Saturday, December 2, 2017

November 2017 Summary

An average November for both temperature and precipitation

After the warmth of the last two months we finally experienced some cooler temperatures.  Overall, November was about half a degree cooler than average, but still within the average range (the last time we saw a month that was in the below average range was April 2016).

However, if you take a look at the temperature graph you can see that the 10th and 11th really stand out as abnormally cold days.  The temperature went down suddenly for about 36 hours and then just as suddenly came back up.  In fact, if you took out those two days the month would have ended up being a bit above average.

Although the 66.2 mm of precipitation was well below the average of 87.1 mm this was just enough to put November into the average range.  So going into the final month of the year the total precipitation for the year is 956.6 mm which is above the average of 832.9 mm.  This also means that we are already above the average for the year of 916.3 mm, and would only need an average December to end up above average for 2017.

Summary for November 2017:
Maximum Temperature 15.8°C
Minimum Temperature -12.3°C
Average Daily High Temperature 6.2°C (Long term average 6.3°C)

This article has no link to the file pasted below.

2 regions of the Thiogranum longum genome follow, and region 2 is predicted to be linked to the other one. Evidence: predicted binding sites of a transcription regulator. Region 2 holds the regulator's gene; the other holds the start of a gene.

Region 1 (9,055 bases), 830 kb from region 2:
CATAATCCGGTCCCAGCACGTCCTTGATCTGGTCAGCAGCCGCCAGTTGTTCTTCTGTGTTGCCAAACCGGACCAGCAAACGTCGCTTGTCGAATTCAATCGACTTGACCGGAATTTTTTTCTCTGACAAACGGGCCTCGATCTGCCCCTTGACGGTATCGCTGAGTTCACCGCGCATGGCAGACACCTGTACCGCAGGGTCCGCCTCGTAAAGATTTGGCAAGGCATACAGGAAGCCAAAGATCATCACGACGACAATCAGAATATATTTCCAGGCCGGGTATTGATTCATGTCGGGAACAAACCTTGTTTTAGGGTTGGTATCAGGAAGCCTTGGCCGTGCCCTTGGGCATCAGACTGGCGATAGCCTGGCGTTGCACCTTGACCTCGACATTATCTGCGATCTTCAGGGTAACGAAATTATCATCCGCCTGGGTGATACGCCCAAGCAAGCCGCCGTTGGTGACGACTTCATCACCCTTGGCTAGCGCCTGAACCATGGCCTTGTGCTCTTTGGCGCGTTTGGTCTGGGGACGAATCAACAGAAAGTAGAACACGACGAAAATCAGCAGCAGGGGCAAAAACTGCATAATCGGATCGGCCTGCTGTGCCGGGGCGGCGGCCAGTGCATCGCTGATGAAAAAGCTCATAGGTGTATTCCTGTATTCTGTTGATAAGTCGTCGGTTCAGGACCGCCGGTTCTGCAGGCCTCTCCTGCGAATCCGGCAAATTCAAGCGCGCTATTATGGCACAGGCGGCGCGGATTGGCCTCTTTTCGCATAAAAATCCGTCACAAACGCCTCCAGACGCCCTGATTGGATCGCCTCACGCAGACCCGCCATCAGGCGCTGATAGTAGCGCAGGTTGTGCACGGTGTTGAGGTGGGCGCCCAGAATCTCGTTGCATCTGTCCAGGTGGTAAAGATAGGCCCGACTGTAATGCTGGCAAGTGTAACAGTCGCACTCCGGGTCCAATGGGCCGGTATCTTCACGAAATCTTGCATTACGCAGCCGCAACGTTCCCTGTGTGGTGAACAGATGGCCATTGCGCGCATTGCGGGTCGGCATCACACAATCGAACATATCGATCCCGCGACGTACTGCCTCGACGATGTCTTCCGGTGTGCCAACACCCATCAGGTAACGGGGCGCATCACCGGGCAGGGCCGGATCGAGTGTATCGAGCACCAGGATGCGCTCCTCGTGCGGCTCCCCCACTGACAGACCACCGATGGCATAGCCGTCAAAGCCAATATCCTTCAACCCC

Average Daily Low Temperature -2.3°C (Long term average -1.4°C)
Total Precipitation 66.2 mm (Long term average 87.1 mm)

(Long term averages based on 1981-2010 data for the Waterloo-Wellington Airport)

Friday, November 3, 2017

October 2017 Summary

A very warm October with above average precipitation

Most of October was really warm and if it wasn’t for the cooler temperatures in the last week it might have been one for the record books.  As it was, the overall temperature was over 3.5 degrees above average making it the second warmest in almost 50 years (it was 5 degrees warmer than average in 2007).

We also saw 12 days in October where the temperature was over 20°C, we haven’t seen than many since October 1971.  But the most significant day was the 22nd when the temperature topped out at 25°C, this was tied with 1947 as the latest day of the year with a temperature above 25°C in the over 100 years of weather records in the region (just for the record it got up to 25.6°C that day in 1947).